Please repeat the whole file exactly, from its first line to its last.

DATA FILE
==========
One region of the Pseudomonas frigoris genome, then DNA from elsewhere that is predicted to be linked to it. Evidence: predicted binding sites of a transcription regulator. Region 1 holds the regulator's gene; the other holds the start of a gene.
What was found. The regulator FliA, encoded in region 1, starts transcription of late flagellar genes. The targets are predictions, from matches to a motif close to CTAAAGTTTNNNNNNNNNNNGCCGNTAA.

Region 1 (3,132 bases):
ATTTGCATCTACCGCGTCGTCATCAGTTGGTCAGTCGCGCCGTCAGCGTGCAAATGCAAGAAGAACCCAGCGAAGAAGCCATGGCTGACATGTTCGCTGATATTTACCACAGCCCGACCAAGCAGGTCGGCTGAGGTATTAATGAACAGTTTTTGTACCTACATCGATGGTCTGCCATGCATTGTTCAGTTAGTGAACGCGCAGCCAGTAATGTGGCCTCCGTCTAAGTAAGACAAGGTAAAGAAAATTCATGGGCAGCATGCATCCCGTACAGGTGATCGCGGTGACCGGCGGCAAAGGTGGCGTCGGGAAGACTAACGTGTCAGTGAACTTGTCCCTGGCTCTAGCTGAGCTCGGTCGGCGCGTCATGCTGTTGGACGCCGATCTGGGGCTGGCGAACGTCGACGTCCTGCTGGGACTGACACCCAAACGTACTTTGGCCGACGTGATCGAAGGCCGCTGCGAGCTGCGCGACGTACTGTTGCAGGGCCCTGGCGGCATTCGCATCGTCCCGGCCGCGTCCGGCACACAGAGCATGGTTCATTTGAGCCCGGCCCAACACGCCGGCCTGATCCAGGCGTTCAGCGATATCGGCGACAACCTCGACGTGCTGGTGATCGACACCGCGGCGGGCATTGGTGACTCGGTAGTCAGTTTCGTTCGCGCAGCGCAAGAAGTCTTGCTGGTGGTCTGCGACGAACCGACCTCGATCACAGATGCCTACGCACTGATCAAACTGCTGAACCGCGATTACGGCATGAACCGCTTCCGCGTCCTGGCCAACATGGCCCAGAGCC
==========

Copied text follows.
One region of the Pseudomonas frigoris genome, then DNA from elsewhere that is predicted to be linked to it. Evidence: predicted binding sites of a transcription regulator. Region 1 holds the regulator's gene; the other holds the start of a gene.
What was found. The regulator FliA, encoded in region 1, starts transcription of late flagellar genes. The targets are predictions, from matches to a motif close to CTAAAGTTTNNNNNNNNNNNGCCGNTAA.

Region 1 (3,132 bases):
ATTTGCATCTACCGCGTCGTCATCAGTTGGTCAGTCGCGCCGTCAGCGTGCAAATGCAAGAAGAACCCAGCGAAGAAGCCATGGCTGACATGTTCGCTGATATTTACCACAGCCCGACCAAGCAGGTCGGCTGAGGTATTAATGAACAGTTTTTGTACCTACATCGATGGTCTGCCATGCATTGTTCAGTTAGTGAACGCGCAGCCAGTAATGTGGCCTCCGTCTAAGTAAGACAAGGTAAAGAAAATTCATGGGCAGCATGCATCCCGTACAGGTGATCGCGGTGACCGGCGGCAAAGGTGGCGTCGGGAAGACTAACGTGTCAGTGAACTTGTCCCTGGCTCTAGCTGAGCTCGGTCGGCGCGTCATGCTGTTGGACGCCGATCTGGGGCTGGCGAACGTCGACGTCCTGCTGGGACTGACACCCAAACGTACTTTGGCCGACGTGATCGAAGGCCGCTGCGAGCTGCGCGACGTACTGTTGCAGGGCCCTGGCGGCATTCGCATCGTCCCGGCCGCGTCCGGCACACAGAGCATGGTTCATTTGAGCCCGGCCCAACACGCCGGCCTGATCCAGGCGTTCAGCGATATCGGCGACAACCTCGACGTGCTGGTGATCGACACCGCGGCGGGCATTGGTGACTCGGTAGTCAGTTTCGTTCGCGCAGCGCAAGAAGTCTTGCTGGTGGTCTGCGACGAACCGACCTCGATCACAGATGCCTACGCACTGATCAAACTGCTGAACCGCGATTACGGCATGAACCGCTTCCGCGTCCTGGCCAACATGGCCCAGAGCC